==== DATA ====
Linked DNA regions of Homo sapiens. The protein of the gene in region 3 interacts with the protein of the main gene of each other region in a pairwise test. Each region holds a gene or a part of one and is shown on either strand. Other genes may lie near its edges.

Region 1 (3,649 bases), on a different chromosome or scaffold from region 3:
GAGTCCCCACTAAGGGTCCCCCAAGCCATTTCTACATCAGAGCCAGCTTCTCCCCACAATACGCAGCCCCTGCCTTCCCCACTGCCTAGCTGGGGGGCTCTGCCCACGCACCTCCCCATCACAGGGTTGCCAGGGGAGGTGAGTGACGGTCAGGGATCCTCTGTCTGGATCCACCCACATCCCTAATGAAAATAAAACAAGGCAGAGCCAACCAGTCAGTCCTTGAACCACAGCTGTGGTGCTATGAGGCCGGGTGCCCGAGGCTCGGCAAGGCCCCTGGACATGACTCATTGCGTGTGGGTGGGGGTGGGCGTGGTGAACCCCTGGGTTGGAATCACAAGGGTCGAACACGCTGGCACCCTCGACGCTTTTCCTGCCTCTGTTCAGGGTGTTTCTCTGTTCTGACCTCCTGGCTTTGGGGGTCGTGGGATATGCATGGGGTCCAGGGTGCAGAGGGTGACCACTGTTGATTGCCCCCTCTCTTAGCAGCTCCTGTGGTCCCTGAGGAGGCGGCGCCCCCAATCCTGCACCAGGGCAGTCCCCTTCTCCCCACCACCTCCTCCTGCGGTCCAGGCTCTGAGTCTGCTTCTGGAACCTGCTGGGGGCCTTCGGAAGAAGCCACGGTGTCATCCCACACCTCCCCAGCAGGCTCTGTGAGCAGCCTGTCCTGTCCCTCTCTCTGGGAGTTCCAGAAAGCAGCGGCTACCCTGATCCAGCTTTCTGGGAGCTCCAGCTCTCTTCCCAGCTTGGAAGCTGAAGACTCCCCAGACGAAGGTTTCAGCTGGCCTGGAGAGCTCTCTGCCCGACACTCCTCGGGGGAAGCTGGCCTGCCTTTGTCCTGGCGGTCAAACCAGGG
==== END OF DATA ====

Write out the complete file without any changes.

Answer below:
Linked DNA regions of Homo sapiens. The protein of the gene in region 3 interacts with the protein of the main gene of each other region in a pairwise test. Each region holds a gene or a part of one and is shown on either strand. Other genes may lie near its edges.

Region 1 (3,649 bases), on a different chromosome or scaffold from region 3:
GAGTCCCCACTAAGGGTCCCCCAAGCCATTTCTACATCAGAGCCAGCTTCTCCCCACAATACGCAGCCCCTGCCTTCCCCACTGCCTAGCTGGGGGGCTCTGCCCACGCACCTCCCCATCACAGGGTTGCCAGGGGAGGTGAGTGACGGTCAGGGATCCTCTGTCTGGATCCACCCACATCCCTAATGAAAATAAAACAAGGCAGAGCCAACCAGTCAGTCCTTGAACCACAGCTGTGGTGCTATGAGGCCGGGTGCCCGAGGCTCGGCAAGGCCCCTGGACATGACTCATTGCGTGTGGGTGGGGGTGGGCGTGGTGAACCCCTGGGTTGGAATCACAAGGGTCGAACACGCTGGCACCCTCGACGCTTTTCCTGCCTCTGTTCAGGGTGTTTCTCTGTTCTGACCTCCTGGCTTTGGGGGTCGTGGGATATGCATGGGGTCCAGGGTGCAGAGGGTGACCACTGTTGATTGCCCCCTCTCTTAGCAGCTCCTGTGGTCCCTGAGGAGGCGGCGCCCCCAATCCTGCACCAGGGCAGTCCCCTTCTCCCCACCACCTCCTCCTGCGGTCCAGGCTCTGAGTCTGCTTCTGGAACCTGCTGGGGGCCTTCGGAAGAAGCCACGGTGTCATCCCACACCTCCCCAGCAGGCTCTGTGAGCAGCCTGTCCTGTCCCTCTCTCTGGGAGTTCCAGAAAGCAGCGGCTACCCTGATCCAGCTTTCTGGGAGCTCCAGCTCTCTTCCCAGCTTGGAAGCTGAAGACTCCCCAGACGAAGGTTTCAGCTGGCCTGGAGAGCTCTCTGCCCGACACTCCTCGGGGGAAGCTGGCCTGCCTTTGTCCTGGCGGTCAAACCAGGG